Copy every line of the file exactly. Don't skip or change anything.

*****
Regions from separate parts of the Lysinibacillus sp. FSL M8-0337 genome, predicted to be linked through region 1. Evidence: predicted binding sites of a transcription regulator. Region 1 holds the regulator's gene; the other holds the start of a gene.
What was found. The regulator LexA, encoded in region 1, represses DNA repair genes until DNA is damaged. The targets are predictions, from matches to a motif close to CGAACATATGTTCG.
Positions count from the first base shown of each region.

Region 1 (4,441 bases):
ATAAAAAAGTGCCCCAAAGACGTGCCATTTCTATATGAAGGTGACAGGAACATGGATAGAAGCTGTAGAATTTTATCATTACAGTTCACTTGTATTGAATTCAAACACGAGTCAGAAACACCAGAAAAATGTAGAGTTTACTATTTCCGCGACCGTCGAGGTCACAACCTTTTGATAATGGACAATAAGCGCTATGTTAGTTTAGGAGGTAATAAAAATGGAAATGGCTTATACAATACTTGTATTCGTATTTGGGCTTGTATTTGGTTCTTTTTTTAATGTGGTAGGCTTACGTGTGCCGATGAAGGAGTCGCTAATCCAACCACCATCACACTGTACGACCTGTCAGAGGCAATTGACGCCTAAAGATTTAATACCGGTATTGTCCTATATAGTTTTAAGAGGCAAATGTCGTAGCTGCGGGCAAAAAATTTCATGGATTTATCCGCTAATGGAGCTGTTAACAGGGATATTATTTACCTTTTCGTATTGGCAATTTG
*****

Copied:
Regions from separate parts of the Lysinibacillus sp. FSL M8-0337 genome, predicted to be linked through region 1. Evidence: predicted binding sites of a transcription regulator. Region 1 holds the regulator's gene; the other holds the start of a gene.
What was found. The regulator LexA, encoded in region 1, represses DNA repair genes until DNA is damaged. The targets are predictions, from matches to a motif close to CGAACATATGTTCG.
Positions count from the first base shown of each region.

Region 1 (4,441 bases):
ATAAAAAAGTGCCCCAAAGACGTGCCATTTCTATATGAAGGTGACAGGAACATGGATAGAAGCTGTAGAATTTTATCATTACAGTTCACTTGTATTGAATTCAAACACGAGTCAGAAACACCAGAAAAATGTAGAGTTTACTATTTCCGCGACCGTCGAGGTCACAACCTTTTGATAATGGACAATAAGCGCTATGTTAGTTTAGGAGGTAATAAAAATGGAAATGGCTTATACAATACTTGTATTCGTATTTGGGCTTGTATTTGGTTCTTTTTTTAATGTGGTAGGCTTACGTGTGCCGATGAAGGAGTCGCTAATCCAACCACCATCACACTGTACGACCTGTCAGAGGCAATTGACGCCTAAAGATTTAATACCGGTATTGTCCTATATAGTTTTAAGAGGCAAATGTCGTAGCTGCGGGCAAAAAATTTCATGGATTTATCCGCTAATGGAGCTGTTAACAGGGATATTATTTACCTTTTCGTATTGGCAATTTG